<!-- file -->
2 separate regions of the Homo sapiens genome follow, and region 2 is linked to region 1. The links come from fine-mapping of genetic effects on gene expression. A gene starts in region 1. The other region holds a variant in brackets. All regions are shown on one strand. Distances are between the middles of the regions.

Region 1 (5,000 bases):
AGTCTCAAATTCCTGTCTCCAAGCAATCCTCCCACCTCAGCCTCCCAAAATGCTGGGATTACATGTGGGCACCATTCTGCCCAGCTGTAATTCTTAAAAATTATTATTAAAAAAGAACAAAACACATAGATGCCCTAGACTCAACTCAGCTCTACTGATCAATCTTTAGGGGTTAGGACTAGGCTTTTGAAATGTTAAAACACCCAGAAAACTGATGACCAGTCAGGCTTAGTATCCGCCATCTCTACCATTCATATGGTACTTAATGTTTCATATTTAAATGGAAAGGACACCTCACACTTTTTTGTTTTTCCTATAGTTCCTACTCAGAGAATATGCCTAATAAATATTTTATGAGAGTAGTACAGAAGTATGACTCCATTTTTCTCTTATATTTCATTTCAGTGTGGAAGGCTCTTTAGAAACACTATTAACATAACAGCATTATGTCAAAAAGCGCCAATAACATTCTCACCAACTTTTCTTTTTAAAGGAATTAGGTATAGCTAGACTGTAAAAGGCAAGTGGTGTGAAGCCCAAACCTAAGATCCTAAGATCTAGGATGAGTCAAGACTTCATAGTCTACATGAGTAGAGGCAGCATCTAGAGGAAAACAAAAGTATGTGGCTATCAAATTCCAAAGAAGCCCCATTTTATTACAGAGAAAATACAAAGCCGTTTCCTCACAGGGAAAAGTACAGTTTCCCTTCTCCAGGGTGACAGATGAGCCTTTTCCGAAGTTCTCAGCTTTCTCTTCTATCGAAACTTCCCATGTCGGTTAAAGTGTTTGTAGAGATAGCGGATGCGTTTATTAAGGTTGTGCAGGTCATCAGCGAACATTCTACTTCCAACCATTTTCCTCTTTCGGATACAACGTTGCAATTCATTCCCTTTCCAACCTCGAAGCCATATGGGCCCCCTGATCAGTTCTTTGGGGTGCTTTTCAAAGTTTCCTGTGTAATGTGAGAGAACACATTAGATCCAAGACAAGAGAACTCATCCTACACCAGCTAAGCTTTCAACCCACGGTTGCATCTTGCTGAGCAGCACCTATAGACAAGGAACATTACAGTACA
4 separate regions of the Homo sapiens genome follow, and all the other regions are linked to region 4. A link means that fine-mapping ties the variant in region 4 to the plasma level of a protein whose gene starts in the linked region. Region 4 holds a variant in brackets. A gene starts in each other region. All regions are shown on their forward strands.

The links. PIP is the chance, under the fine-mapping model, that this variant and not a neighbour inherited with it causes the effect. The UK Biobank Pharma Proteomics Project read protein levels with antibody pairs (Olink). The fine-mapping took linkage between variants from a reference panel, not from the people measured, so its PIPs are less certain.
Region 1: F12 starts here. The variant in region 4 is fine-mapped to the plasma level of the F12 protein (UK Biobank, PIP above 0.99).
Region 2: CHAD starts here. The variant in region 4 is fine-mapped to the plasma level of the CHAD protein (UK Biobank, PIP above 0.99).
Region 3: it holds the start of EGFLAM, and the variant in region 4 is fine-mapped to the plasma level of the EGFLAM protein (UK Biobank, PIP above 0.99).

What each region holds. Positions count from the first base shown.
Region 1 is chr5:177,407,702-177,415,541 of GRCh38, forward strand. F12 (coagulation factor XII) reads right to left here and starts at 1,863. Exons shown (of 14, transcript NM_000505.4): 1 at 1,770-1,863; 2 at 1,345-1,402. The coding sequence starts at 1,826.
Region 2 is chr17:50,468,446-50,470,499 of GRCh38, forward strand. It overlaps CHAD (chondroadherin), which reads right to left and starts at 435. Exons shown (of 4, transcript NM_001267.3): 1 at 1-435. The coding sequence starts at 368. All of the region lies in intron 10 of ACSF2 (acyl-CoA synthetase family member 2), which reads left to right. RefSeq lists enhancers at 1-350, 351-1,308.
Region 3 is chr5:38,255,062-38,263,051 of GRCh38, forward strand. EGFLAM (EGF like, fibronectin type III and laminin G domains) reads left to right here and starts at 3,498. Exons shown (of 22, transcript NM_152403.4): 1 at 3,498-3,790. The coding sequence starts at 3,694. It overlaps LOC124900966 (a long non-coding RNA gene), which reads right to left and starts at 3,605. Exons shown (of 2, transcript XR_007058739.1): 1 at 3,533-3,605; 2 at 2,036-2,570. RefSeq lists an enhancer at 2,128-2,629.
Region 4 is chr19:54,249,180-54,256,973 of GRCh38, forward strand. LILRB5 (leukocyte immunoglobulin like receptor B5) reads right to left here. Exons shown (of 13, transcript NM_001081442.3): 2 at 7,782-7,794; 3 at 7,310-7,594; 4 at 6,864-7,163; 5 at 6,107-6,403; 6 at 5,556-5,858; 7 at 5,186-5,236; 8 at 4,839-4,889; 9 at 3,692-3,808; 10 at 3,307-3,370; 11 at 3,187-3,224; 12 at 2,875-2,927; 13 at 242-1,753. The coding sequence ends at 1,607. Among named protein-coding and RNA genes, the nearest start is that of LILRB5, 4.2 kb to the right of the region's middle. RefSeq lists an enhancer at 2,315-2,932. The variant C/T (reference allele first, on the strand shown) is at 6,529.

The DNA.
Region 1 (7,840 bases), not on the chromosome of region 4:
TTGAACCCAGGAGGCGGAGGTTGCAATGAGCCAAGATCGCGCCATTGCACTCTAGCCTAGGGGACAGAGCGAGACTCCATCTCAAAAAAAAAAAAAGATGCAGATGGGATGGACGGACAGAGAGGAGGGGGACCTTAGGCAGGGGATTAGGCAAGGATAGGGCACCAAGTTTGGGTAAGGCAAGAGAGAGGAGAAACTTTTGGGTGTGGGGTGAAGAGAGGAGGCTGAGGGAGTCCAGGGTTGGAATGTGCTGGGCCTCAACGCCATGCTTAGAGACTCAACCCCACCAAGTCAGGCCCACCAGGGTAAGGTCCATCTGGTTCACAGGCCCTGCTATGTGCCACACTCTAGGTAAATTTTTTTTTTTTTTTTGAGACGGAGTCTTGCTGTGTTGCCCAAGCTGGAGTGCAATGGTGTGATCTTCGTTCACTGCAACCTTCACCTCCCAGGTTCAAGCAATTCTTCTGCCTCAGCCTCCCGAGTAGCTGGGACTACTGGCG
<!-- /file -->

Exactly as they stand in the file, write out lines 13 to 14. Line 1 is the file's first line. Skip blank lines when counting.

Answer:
Region 4 is chr19:54,249,180-54,256,973 of GRCh38, forward strand. LILRB5 (leukocyte immunoglobulin like receptor B5) reads right to left here. Exons shown (of 13, transcript NM_001081442.3): 2 at 7,782-7,794; 3 at 7,310-7,594; 4 at 6,864-7,163; 5 at 6,107-6,403; 6 at 5,556-5,858; 7 at 5,186-5,236; 8 at 4,839-4,889; 9 at 3,692-3,808; 10 at 3,307-3,370; 11 at 3,187-3,224; 12 at 2,875-2,927; 13 at 242-1,753. The coding sequence ends at 1,607. Among named protein-coding and RNA genes, the nearest start is that of LILRB5, 4.2 kb to the right of the region's middle. RefSeq lists an enhancer at 2,315-2,932. The variant C/T (reference allele first, on the strand shown) is at 6,529.

The DNA.